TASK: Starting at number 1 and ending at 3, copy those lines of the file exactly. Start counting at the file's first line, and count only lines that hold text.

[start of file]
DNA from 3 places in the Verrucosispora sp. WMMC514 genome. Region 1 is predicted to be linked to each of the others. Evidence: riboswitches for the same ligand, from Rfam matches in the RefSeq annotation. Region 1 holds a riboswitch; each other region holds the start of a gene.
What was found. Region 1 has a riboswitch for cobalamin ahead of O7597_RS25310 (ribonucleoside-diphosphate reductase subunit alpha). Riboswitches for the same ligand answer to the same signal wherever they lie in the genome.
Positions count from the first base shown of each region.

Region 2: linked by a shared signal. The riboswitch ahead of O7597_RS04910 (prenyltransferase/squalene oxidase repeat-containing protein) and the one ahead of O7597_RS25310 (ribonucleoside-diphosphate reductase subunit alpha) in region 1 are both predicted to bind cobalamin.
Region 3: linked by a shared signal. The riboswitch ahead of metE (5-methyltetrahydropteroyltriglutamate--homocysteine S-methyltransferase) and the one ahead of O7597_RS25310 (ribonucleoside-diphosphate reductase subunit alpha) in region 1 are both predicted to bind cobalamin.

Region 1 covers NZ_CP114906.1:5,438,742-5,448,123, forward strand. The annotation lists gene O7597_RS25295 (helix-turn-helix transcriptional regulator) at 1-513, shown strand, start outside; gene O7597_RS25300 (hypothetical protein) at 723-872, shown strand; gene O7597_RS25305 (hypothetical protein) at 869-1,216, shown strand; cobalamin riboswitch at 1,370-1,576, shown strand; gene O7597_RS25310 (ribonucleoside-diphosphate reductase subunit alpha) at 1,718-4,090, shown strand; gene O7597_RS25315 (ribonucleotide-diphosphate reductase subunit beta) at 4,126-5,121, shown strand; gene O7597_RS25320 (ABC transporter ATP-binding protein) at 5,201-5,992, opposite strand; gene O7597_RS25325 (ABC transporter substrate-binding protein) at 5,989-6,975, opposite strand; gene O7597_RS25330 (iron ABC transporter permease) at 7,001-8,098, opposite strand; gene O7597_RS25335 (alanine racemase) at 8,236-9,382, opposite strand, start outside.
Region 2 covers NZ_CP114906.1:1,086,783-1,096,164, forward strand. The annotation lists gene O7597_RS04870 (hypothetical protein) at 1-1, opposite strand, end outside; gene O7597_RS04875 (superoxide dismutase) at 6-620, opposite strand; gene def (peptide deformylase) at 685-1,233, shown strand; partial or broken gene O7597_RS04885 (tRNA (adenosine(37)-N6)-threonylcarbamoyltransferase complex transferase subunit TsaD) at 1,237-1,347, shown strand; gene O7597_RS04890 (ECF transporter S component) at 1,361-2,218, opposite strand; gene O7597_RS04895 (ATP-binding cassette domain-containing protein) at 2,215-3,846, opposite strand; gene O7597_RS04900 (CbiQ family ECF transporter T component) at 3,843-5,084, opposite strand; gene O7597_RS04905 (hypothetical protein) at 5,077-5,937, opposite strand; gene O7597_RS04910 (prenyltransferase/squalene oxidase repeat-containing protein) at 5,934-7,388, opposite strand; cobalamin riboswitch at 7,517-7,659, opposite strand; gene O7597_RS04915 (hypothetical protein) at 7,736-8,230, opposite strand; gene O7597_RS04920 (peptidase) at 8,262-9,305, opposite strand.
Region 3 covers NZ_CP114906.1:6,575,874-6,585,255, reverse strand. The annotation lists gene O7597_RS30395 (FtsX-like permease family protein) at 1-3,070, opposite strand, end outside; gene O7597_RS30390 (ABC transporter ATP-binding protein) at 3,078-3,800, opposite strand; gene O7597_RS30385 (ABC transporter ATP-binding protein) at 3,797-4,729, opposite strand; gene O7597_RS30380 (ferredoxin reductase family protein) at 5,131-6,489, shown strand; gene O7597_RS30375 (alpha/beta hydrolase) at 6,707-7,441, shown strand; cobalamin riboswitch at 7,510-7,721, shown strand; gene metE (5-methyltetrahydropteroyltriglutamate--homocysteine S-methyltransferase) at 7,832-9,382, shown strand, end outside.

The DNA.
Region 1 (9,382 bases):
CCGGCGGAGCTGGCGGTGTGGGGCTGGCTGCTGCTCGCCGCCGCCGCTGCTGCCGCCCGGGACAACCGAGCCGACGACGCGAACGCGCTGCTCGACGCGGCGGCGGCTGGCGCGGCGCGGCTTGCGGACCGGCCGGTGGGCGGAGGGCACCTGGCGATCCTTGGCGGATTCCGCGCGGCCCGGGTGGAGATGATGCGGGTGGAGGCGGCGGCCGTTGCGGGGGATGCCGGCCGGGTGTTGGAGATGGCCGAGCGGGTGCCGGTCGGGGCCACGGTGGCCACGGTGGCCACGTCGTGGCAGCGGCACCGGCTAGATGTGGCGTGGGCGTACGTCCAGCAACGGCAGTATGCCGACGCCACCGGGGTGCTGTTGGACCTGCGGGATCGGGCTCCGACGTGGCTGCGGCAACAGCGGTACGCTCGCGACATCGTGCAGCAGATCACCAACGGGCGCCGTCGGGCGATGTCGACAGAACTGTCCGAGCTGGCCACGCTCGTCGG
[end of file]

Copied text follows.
DNA from 3 places in the Verrucosispora sp. WMMC514 genome. Region 1 is predicted to be linked to each of the others. Evidence: riboswitches for the same ligand, from Rfam matches in the RefSeq annotation. Region 1 holds a riboswitch; each other region holds the start of a gene.
What was found. Region 1 has a riboswitch for cobalamin ahead of O7597_RS25310 (ribonucleoside-diphosphate reductase subunit alpha). Riboswitches for the same ligand answer to the same signal wherever they lie in the genome.
Positions count from the first base shown of each region.